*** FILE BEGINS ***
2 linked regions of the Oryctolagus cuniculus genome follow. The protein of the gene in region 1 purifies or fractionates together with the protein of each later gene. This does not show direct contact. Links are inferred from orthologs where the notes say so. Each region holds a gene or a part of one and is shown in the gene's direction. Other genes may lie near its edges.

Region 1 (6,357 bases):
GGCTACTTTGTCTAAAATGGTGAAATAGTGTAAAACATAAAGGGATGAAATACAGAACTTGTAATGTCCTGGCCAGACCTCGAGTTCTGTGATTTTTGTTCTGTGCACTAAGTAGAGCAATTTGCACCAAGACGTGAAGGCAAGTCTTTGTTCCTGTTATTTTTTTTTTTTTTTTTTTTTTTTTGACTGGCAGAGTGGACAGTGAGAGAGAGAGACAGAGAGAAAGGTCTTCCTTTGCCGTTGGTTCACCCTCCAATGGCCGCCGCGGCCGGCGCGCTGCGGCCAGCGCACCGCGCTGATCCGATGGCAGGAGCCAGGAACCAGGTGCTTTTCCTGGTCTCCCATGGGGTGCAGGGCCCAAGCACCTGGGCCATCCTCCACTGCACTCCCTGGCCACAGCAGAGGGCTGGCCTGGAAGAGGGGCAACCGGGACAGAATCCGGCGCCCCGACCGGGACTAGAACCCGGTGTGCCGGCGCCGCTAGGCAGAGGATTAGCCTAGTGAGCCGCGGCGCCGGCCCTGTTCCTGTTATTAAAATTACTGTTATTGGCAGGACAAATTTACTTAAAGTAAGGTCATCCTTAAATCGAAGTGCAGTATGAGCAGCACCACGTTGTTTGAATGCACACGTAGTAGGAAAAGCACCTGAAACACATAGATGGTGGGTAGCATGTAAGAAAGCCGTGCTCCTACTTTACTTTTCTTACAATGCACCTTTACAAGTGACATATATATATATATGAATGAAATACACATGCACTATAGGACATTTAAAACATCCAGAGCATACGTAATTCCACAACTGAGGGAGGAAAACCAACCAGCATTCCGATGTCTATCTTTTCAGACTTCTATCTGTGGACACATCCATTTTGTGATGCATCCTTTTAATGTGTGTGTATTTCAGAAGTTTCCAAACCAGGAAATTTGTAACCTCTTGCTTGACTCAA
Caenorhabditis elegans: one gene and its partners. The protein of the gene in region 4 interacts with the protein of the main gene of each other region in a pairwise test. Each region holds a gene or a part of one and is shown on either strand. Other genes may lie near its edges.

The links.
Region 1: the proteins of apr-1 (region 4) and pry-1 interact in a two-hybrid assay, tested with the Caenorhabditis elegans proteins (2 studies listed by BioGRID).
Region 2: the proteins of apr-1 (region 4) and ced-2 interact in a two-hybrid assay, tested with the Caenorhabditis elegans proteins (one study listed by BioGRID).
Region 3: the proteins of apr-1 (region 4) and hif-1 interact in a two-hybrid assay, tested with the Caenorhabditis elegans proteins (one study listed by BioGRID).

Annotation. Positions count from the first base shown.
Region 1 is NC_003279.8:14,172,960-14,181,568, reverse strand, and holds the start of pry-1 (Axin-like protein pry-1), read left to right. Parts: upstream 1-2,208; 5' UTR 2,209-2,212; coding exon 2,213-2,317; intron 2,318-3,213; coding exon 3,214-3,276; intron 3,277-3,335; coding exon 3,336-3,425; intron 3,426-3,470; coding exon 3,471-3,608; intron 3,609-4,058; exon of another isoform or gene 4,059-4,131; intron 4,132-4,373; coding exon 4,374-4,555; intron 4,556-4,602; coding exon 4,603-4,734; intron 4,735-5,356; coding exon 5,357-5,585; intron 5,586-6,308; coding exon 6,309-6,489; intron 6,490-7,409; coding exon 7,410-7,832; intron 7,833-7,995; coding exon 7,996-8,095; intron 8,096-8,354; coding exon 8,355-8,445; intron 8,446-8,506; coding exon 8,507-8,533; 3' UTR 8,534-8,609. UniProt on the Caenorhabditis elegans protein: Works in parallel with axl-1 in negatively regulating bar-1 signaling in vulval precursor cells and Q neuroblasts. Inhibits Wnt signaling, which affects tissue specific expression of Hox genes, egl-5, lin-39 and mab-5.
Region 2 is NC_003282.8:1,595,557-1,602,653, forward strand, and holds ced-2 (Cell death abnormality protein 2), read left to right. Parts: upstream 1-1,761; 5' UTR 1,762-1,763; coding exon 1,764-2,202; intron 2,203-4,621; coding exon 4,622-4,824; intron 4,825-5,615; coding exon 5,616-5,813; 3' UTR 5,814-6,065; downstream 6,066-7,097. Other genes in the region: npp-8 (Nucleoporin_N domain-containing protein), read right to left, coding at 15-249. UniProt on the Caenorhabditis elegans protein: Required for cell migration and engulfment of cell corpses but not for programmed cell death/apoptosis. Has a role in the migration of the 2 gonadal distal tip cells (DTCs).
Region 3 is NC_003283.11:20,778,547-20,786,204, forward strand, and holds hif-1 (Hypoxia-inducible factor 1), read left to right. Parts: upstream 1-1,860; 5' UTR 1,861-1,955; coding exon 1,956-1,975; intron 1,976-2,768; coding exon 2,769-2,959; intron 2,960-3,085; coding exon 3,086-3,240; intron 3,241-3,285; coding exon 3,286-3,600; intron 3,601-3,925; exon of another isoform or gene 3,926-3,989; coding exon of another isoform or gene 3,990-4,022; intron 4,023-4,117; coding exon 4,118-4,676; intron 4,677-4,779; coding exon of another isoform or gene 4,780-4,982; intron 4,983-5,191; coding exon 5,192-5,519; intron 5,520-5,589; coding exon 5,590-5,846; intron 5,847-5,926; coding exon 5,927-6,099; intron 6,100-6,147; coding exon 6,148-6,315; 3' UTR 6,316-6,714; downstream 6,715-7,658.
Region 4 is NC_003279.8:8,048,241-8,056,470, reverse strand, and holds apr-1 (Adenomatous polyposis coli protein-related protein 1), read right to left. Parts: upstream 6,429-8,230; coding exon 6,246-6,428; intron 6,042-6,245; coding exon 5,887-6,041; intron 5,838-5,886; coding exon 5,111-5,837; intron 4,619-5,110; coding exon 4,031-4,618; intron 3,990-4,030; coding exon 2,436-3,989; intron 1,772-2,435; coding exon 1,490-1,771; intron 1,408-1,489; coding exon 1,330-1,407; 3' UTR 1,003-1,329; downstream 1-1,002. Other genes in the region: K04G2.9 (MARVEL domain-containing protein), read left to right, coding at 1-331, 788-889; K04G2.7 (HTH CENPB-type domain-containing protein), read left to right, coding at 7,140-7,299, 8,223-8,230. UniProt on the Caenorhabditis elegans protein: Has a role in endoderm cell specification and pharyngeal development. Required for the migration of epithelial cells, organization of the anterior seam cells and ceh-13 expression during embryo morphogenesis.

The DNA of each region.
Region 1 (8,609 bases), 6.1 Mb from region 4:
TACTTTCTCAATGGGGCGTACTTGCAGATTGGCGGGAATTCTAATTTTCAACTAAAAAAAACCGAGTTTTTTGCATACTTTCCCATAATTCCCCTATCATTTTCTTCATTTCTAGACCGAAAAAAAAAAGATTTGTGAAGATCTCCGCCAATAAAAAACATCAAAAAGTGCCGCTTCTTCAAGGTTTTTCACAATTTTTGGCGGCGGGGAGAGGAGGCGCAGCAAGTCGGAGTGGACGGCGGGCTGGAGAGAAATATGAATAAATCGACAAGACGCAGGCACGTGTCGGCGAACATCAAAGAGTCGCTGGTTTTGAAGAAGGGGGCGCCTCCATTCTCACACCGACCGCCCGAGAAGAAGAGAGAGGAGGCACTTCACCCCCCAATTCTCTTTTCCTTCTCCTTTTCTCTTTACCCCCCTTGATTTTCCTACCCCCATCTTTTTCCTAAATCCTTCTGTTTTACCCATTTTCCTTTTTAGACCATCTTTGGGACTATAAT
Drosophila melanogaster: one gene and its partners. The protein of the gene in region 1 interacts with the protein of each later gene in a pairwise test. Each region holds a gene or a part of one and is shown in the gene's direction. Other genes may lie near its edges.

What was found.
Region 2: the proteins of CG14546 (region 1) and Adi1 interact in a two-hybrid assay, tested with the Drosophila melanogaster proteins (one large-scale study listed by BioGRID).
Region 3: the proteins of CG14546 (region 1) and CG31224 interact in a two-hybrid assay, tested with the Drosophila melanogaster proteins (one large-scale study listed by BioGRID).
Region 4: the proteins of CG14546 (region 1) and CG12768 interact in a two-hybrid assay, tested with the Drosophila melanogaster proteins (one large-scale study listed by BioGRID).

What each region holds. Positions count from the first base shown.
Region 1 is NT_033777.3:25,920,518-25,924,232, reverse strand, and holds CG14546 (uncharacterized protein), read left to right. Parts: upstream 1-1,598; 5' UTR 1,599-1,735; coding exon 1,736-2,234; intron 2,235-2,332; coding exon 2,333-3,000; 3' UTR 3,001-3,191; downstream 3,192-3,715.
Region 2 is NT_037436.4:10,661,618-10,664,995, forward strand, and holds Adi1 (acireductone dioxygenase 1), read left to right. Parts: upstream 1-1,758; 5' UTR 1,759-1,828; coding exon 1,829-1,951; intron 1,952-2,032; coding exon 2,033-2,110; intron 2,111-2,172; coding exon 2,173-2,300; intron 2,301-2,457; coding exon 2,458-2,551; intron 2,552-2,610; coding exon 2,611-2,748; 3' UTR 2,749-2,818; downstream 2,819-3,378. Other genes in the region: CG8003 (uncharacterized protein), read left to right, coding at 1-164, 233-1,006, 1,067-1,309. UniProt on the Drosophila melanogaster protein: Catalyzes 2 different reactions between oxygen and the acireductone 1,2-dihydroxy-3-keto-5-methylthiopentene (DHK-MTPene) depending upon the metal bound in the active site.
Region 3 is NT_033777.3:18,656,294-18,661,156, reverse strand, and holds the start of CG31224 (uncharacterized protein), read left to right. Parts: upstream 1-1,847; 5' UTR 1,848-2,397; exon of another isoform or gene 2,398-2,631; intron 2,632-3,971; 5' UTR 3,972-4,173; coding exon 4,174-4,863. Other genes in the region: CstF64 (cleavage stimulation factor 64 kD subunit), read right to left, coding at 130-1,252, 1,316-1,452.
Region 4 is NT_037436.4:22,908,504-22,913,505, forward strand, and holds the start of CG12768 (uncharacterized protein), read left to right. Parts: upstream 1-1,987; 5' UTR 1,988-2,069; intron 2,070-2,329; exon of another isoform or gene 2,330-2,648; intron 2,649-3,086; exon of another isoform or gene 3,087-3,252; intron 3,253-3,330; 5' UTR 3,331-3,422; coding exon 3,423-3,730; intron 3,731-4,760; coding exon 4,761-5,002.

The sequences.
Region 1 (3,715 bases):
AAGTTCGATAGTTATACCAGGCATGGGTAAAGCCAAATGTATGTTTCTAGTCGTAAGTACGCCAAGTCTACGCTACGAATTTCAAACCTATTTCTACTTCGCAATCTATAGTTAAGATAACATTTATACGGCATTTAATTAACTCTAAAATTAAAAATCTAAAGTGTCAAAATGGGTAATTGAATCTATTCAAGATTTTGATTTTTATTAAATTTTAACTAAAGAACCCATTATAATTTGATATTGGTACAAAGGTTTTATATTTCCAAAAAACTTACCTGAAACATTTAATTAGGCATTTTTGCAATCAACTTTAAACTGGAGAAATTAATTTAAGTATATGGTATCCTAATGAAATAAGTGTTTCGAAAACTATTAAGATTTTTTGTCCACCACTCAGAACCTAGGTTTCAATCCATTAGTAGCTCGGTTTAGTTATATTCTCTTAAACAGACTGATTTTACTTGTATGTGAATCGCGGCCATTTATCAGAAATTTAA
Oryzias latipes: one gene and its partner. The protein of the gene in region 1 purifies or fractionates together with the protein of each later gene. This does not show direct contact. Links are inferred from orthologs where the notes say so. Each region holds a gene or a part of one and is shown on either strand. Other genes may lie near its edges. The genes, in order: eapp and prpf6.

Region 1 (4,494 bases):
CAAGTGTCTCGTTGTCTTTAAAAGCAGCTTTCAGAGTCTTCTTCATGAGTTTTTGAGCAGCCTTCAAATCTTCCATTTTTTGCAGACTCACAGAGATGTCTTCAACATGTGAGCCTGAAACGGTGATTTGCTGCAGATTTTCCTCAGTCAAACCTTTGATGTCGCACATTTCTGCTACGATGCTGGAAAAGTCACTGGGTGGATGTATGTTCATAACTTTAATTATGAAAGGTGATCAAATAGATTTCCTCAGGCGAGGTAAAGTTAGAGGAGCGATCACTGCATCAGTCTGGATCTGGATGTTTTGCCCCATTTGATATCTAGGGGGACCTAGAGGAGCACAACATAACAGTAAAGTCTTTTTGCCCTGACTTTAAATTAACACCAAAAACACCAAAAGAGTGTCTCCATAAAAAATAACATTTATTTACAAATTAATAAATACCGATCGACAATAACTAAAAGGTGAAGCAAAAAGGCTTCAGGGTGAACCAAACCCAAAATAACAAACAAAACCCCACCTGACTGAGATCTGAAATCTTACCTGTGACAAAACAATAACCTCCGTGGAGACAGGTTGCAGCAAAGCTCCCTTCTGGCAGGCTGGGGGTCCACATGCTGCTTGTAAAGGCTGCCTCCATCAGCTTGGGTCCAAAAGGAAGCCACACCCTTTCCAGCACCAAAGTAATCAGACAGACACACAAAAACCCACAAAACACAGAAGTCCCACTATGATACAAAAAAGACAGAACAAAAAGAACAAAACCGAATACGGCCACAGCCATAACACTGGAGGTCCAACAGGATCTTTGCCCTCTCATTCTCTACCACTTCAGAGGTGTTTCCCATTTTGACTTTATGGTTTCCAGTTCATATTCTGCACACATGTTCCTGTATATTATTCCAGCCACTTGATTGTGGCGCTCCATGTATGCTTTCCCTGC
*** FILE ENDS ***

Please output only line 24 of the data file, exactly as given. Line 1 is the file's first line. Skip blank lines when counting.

Region 2 is NT_037436.4:10,661,618-10,664,995, forward strand, and holds Adi1 (acireductone dioxygenase 1), read left to right. Parts: upstream 1-1,758; 5' UTR 1,759-1,828; coding exon 1,829-1,951; intron 1,952-2,032; coding exon 2,033-2,110; intron 2,111-2,172; coding exon 2,173-2,300; intron 2,301-2,457; coding exon 2,458-2,551; intron 2,552-2,610; coding exon 2,611-2,748; 3' UTR 2,749-2,818; downstream 2,819-3,378. Other genes in the region: CG8003 (uncharacterized protein), read left to right, coding at 1-164, 233-1,006, 1,067-1,309. UniProt on the Drosophila melanogaster protein: Catalyzes 2 different reactions between oxygen and the acireductone 1,2-dihydroxy-3-keto-5-methylthiopentene (DHK-MTPene) depending upon the metal bound in the active site.